After a few weeks of practice, say you managed to find a weekly evening class or sat in on occasional days, you'll at least be able to say, "I want to record mono and X-Y" (or LCR / quad / ambisonics / MS / WXY-MS / MSM / underwater / infinite screen) - and ask a new bunch of questions and be able to make your own qualified decision based on the answer(s).

In my opinion whatever mic or what recorder you end up buying is going to be of hardly any concern to the recordings (beyond your comfort) nor to me at least as a listener. "What mic did you use" is rarely my first question if I have questions at all.

Best, Jez

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constantin, you're probably right. i think i remember reading a couple of aes papers on the SDC's at some point in the past. definitely agree on polar pattern too. also though, the phrase low end can be kinda vague. i think LdC's along with certain SDC's that are between cardioid and fig 8 have the proximity effect which probably wont come in handy unless you get close to source. in my experience the proximity effect is also like a boost in certain frequencies. i don't know if it extends to low low end like an omni would. i guess i'm just thinking of orchestral recordings and ambience recordings where things can get pretty low.  

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23 hours ago, Bogdan said:

I will test the DPAs and compare them with some other omni mic as soon as I decide which one.

As I said, I left my budget mindset at the door. I've learned a lot since I started this thread...I adapted to new possibilities.

At the moment I am looking for 2 professional mics as a basic kit. I've already explained what I want to achieve. I expect them to cost up to 2k...preferably in the realms of 1.5k. But budget is relative at the moment. If I can invest in two amazing mics that give me enough flexibility for some years to come, then I would have no problem extending my budget. 

So far I haven't been recommended an awful lot of microphones.

The DPA 4060s are not 'like' anything else currently around. They are as I've said my number one choice for travel (and, for me, for FX and ambient recordings). They're not a substitute for other omnis such as eg MKH 8020s (although one could use them as a 'substitute'). They sound great, nothing their size sounds that good and natural, and you can hide them well if needed, and you can stick them in the wildest of places. They've been absolutely great in 40+ degrees C, below zero, 100% humidity and dry.

I don't really have much idea of what you're trying to record nor do I think do any of the rest of us - which is why the thread is bombarded with so many ideas (though that in itself is not a bad thing). I originally thought you were looking to record near silent environments (or at least those free of obvious man-made noises like traffic, aeroplane and city-hum). Now I kind of think the environment is perhaps irrelevant (for nature anyway) - you want to record interesting noises in an outdoor equivalent of an anechoic chamber ... but in stereo? My own experience of isolated noises (albeit for me generally 'unwanted') in super quiet environments were either natural (a bird call, a yak-past) or an annoyance (a chainsaw starting up several miles away and ruining yet another long careful setup). Interesting noises (prayer wheel, man made water mill feature, rush of air and bubbles in a geological fault) might just be recorded carefully to minimise unwanted noise. MS recording might well be ideal for you (even with an omni mid for certain sounds), but without understanding what you actually intend recording, in what manner (always ready? careful setups?) and what the final 'release format' might be, I cannot 'recommend' any recording technique over another. (I would certainly consider MS for eg ethnographic/song collection with 'side' for the casual listener and M for the expert ... And MSM for eg a music documentary with radio and tv versions in the works)? Then there's good old fashioned M ... without the S! I record a lot in mono, especially the interesting noises - perhaps 40% mono, 40% 2-track and 20% other, but don't hold me to that!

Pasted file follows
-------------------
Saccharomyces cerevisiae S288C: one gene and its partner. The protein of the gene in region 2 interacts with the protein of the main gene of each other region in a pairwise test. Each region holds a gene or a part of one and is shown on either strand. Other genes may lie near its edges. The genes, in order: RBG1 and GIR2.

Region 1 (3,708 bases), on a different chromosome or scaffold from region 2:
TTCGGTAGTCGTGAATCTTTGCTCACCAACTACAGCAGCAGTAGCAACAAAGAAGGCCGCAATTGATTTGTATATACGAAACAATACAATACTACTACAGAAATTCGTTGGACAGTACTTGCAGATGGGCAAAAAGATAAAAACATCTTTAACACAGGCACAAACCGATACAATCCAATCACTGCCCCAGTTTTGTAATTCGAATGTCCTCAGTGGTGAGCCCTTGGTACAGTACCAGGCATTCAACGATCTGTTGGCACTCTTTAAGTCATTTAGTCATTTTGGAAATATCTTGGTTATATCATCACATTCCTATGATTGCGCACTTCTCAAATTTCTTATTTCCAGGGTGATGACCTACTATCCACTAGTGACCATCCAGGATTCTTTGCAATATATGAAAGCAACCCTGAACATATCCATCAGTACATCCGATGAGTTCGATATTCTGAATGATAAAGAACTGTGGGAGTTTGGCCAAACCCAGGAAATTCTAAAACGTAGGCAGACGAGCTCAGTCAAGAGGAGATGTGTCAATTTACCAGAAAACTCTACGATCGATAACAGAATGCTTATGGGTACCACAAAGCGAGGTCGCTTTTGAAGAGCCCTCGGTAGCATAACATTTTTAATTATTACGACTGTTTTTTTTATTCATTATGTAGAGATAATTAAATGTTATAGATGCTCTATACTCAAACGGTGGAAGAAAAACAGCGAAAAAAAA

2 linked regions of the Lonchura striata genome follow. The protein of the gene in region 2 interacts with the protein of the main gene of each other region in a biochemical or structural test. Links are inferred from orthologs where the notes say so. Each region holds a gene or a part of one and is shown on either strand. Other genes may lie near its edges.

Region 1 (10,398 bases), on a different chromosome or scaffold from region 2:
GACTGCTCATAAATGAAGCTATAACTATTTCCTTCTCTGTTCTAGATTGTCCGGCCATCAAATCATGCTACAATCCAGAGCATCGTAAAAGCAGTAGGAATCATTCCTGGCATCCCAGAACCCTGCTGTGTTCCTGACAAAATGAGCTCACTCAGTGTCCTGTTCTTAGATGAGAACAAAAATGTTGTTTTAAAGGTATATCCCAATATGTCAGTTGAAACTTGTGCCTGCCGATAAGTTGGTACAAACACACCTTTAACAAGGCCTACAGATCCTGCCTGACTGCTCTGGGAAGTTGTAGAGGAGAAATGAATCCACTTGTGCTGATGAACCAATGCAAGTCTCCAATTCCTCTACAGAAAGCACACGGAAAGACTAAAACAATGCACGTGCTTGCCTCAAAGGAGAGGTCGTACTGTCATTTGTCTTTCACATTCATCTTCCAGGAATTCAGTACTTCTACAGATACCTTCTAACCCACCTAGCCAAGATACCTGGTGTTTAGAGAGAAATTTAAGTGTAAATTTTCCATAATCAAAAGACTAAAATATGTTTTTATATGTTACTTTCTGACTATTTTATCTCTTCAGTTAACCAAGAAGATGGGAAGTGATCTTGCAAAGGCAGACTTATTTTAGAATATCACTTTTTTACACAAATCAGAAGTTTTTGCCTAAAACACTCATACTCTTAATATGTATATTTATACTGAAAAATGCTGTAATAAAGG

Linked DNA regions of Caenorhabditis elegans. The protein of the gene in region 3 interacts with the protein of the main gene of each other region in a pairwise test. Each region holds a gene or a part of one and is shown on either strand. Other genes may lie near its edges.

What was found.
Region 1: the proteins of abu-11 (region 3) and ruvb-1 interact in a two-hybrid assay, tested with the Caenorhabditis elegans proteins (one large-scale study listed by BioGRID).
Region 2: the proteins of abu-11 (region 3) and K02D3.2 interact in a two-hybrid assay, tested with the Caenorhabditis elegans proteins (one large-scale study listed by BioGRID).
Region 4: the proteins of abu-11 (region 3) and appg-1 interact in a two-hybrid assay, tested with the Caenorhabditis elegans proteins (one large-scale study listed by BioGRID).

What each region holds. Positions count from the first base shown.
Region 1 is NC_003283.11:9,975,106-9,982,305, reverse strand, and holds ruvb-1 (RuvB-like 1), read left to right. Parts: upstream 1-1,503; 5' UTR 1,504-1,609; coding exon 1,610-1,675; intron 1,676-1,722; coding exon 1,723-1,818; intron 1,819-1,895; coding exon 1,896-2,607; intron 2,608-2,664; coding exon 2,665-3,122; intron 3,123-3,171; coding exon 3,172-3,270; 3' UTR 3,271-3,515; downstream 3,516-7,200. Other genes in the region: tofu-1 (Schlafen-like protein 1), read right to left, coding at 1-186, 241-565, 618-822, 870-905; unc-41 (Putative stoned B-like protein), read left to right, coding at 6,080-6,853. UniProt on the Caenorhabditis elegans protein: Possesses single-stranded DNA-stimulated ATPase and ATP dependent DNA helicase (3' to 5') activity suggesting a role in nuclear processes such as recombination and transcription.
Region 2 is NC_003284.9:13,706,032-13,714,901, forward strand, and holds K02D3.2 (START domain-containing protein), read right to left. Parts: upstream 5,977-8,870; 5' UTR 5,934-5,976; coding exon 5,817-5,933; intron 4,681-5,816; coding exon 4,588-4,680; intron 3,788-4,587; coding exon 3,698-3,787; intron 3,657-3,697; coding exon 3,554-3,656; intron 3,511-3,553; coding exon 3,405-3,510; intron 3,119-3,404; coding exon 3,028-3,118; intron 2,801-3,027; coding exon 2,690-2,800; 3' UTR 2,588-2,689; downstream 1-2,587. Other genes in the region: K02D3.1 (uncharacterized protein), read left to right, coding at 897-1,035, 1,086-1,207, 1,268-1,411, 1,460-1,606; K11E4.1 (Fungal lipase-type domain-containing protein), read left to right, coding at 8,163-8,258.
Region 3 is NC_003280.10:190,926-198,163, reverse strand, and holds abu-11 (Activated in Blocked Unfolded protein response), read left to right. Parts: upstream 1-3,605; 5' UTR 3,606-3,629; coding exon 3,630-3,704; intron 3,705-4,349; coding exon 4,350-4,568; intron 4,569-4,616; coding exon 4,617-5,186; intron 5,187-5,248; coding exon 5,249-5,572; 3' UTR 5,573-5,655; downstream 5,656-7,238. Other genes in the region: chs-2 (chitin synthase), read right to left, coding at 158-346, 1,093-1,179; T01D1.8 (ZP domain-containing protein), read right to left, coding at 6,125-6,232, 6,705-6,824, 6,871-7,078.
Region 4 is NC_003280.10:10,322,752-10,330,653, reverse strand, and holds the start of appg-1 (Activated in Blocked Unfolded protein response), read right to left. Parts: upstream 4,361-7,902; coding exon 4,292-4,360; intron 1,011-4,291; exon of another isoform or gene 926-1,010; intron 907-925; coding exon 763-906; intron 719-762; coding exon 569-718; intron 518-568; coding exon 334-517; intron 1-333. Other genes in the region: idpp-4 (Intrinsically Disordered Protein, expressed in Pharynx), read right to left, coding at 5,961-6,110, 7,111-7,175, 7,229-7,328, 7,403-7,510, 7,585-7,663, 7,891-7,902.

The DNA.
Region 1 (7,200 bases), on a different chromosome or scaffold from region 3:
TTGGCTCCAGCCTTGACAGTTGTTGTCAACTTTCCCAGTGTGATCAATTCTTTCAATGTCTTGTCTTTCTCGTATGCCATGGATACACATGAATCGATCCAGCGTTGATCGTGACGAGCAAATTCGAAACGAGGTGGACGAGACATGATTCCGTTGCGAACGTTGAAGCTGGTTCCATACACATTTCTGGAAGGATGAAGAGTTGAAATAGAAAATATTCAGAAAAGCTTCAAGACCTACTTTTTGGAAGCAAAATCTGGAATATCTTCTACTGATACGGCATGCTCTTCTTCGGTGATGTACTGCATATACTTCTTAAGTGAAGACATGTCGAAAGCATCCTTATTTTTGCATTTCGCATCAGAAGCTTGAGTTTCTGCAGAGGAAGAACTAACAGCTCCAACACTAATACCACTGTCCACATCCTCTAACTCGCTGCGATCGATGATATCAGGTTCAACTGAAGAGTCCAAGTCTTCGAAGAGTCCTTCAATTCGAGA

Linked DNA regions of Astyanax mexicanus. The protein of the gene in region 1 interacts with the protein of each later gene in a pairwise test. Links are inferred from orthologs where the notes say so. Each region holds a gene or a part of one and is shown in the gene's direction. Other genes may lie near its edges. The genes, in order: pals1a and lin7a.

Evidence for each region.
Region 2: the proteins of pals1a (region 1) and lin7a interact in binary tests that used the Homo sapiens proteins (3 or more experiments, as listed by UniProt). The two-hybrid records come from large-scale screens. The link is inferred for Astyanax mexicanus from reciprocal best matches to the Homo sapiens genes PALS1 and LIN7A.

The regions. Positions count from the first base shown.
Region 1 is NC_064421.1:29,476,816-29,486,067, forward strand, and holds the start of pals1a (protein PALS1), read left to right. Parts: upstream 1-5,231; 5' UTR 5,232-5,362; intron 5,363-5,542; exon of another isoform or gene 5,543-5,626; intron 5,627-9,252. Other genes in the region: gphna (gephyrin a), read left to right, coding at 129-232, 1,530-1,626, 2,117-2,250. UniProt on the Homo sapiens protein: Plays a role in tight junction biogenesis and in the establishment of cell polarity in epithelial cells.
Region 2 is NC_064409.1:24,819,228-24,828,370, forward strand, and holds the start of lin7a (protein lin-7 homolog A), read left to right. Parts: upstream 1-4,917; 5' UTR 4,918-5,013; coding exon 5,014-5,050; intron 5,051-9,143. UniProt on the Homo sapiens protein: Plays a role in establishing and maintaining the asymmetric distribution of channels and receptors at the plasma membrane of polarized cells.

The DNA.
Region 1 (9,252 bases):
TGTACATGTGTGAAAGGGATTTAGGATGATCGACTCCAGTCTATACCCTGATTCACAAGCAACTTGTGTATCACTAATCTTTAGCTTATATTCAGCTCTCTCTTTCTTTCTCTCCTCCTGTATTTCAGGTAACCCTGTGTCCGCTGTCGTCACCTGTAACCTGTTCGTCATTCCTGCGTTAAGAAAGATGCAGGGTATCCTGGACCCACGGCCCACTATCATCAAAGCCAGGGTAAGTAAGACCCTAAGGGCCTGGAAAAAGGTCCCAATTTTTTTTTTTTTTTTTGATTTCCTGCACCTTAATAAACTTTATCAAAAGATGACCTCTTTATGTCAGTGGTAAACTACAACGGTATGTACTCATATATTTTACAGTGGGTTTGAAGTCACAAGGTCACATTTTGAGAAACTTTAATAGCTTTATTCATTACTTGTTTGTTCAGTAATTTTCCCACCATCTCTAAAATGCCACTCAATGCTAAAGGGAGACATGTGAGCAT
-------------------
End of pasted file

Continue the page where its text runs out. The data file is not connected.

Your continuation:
But with a further (!) £1500-£2000 to spend, I might recommend a pair of MKH 8040s. At least they work well for me. I didn't ask for recommendations when I bought them though - I got them as soon as they came out based on a long long familiarity with the MKH series (MKH50, 30 etc). They've also been faultless in hot/cold/wet/dry as above.

I'll recommend in addition the Countryman B6 microphone, in its 10mV/Pa version, for use as a hydrophone. Along with the DPAs it goes on most journeys, even though I have a real hydrophone. Another couple of hundred quid though, so only if you planned water recordings, which haven't been mentioned.

-

I'd probably look to try (or even just buy, and try whilst learning) a few pairs of much cheaper mics; maybe the wide omnis mentioned very early on, maybe octavas or se electronics with interchangeable cardioid, hyper and omni capsules. Or at least a pair, which can later become a spare/ surround/ danger set. Many might disagree with me here: it's up to you though. The (discontinued??) LSD 2 two capsule mic looks an interesting budget option (like a Neumann SM69) for a multi pattern (especially for MS or blumlein crossed 8s - or together with an omni for 3-channel ambisonic WXY) - but obviously only if you were sufficiently interested in these techniques - and I've no idea how it sounds, nor handling or whatever. A one-point stereo mic (I have the older AT822) can be a neat quick solution for lots of things too, even piggy-backed to a better mono third central channel. A multi-pattern LDC (like above LSD2 budget option) might be an option for 'occasional' fig8 use, as Constantin mentioned. One can recommend forever!